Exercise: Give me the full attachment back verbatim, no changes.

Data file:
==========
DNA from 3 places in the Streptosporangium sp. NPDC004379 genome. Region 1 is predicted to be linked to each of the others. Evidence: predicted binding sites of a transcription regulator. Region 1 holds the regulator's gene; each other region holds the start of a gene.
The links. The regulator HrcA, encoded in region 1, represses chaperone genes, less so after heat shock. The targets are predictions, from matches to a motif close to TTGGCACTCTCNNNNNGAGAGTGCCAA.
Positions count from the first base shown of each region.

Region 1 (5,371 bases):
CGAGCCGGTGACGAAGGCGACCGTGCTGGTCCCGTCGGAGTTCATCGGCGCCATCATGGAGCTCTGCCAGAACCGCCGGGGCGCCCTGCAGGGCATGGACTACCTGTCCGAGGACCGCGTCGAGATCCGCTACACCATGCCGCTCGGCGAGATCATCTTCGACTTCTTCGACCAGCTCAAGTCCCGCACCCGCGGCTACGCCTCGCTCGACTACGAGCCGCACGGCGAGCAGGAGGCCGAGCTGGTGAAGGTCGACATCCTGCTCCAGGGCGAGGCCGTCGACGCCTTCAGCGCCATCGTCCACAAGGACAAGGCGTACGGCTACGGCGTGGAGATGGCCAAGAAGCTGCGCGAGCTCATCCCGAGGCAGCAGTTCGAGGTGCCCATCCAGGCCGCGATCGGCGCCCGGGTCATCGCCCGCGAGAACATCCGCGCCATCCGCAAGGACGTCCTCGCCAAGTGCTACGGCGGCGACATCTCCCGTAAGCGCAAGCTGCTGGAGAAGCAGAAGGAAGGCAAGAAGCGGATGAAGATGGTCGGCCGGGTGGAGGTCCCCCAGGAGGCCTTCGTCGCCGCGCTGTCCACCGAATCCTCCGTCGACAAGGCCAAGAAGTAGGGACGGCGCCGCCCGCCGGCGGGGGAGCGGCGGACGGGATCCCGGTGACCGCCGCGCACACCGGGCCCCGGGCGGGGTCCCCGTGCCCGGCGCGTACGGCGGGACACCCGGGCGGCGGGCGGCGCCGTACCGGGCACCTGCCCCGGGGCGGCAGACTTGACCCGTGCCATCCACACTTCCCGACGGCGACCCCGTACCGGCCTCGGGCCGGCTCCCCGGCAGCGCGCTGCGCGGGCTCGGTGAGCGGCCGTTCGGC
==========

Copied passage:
DNA from 3 places in the Streptosporangium sp. NPDC004379 genome. Region 1 is predicted to be linked to each of the others. Evidence: predicted binding sites of a transcription regulator. Region 1 holds the regulator's gene; each other region holds the start of a gene.
The links. The regulator HrcA, encoded in region 1, represses chaperone genes, less so after heat shock. The targets are predictions, from matches to a motif close to TTGGCACTCTCNNNNNGAGAGTGCCAA.
Positions count from the first base shown of each region.

Region 1 (5,371 bases):
CGAGCCGGTGACGAAGGCGACCGTGCTGGTCCCGTCGGAGTTCATCGGCGCCATCATGGAGCTCTGCCAGAACCGCCGGGGCGCCCTGCAGGGCATGGACTACCTGTCCGAGGACCGCGTCGAGATCCGCTACACCATGCCGCTCGGCGAGATCATCTTCGACTTCTTCGACCAGCTCAAGTCCCGCACCCGCGGCTACGCCTCGCTCGACTACGAGCCGCACGGCGAGCAGGAGGCCGAGCTGGTGAAGGTCGACATCCTGCTCCAGGGCGAGGCCGTCGACGCCTTCAGCGCCATCGTCCACAAGGACAAGGCGTACGGCTACGGCGTGGAGATGGCCAAGAAGCTGCGCGAGCTCATCCCGAGGCAGCAGTTCGAGGTGCCCATCCAGGCCGCGATCGGCGCCCGGGTCATCGCCCGCGAGAACATCCGCGCCATCCGCAAGGACGTCCTCGCCAAGTGCTACGGCGGCGACATCTCCCGTAAGCGCAAGCTGCTGGAGAAGCAGAAGGAAGGCAAGAAGCGGATGAAGATGGTCGGCCGGGTGGAGGTCCCCCAGGAGGCCTTCGTCGCCGCGCTGTCCACCGAATCCTCCGTCGACAAGGCCAAGAAGTAGGGACGGCGCCGCCCGCCGGCGGGGGAGCGGCGGACGGGATCCCGGTGACCGCCGCGCACACCGGGCCCCGGGCGGGGTCCCCGTGCCCGGCGCGTACGGCGGGACACCCGGGCGGCGGGCGGCGCCGTACCGGGCACCTGCCCCGGGGCGGCAGACTTGACCCGTGCCATCCACACTTCCCGACGGCGACCCCGTACCGGCCTCGGGCCGGCTCCCCGGCAGCGCGCTGCGCGGGCTCGGTGAGCGGCCGTTCGGC